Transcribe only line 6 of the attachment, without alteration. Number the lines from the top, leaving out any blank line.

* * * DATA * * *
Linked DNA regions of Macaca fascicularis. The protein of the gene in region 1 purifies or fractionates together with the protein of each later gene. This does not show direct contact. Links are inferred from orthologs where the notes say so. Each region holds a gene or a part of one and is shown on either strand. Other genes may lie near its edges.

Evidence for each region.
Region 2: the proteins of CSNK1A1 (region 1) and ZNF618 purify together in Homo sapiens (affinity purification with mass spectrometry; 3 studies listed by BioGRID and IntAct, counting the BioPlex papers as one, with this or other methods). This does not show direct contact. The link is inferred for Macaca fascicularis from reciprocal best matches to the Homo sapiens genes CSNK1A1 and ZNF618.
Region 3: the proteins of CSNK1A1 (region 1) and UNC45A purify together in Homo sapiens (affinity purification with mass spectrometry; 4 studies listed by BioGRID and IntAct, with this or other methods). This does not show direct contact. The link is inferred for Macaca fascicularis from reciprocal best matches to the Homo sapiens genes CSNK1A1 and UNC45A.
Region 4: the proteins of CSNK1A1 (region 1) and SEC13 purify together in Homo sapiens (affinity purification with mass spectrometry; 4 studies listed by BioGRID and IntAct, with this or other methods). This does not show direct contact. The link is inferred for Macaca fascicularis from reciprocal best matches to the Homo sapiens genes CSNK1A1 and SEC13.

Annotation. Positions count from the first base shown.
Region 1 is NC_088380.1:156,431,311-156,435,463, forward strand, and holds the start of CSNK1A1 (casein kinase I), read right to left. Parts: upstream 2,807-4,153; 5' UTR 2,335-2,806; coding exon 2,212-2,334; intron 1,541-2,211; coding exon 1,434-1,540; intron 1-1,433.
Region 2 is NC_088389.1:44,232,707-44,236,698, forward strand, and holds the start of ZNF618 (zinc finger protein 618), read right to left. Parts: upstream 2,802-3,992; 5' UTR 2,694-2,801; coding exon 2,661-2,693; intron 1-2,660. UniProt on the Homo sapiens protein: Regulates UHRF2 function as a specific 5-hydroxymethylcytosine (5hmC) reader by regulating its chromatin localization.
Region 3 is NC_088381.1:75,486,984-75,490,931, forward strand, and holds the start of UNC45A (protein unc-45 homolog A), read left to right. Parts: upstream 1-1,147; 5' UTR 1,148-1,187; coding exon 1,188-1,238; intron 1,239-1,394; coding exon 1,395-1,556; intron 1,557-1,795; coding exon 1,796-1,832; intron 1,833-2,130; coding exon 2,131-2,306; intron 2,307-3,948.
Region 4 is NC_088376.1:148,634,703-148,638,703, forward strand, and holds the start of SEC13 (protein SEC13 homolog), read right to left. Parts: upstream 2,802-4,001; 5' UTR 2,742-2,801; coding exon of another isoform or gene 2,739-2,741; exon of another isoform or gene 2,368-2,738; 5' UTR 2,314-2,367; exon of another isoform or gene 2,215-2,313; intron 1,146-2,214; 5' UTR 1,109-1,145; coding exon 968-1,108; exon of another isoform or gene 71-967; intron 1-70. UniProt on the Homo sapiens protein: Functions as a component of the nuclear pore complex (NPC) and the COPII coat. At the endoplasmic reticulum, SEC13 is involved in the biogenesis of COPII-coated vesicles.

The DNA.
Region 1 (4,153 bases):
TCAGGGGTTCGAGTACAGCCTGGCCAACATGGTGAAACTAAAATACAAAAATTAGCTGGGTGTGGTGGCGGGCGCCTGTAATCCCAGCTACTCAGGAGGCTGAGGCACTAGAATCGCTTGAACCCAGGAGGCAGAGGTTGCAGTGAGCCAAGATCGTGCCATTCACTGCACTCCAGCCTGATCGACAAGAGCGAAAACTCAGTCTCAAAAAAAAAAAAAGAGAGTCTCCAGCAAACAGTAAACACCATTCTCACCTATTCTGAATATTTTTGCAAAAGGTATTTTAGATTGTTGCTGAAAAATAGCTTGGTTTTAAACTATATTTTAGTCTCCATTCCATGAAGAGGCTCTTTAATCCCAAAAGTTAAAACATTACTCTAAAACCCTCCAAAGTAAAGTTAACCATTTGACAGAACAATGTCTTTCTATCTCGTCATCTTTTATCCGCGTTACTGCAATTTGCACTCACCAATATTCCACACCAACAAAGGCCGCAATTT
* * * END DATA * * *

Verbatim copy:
Annotation. Positions count from the first base shown.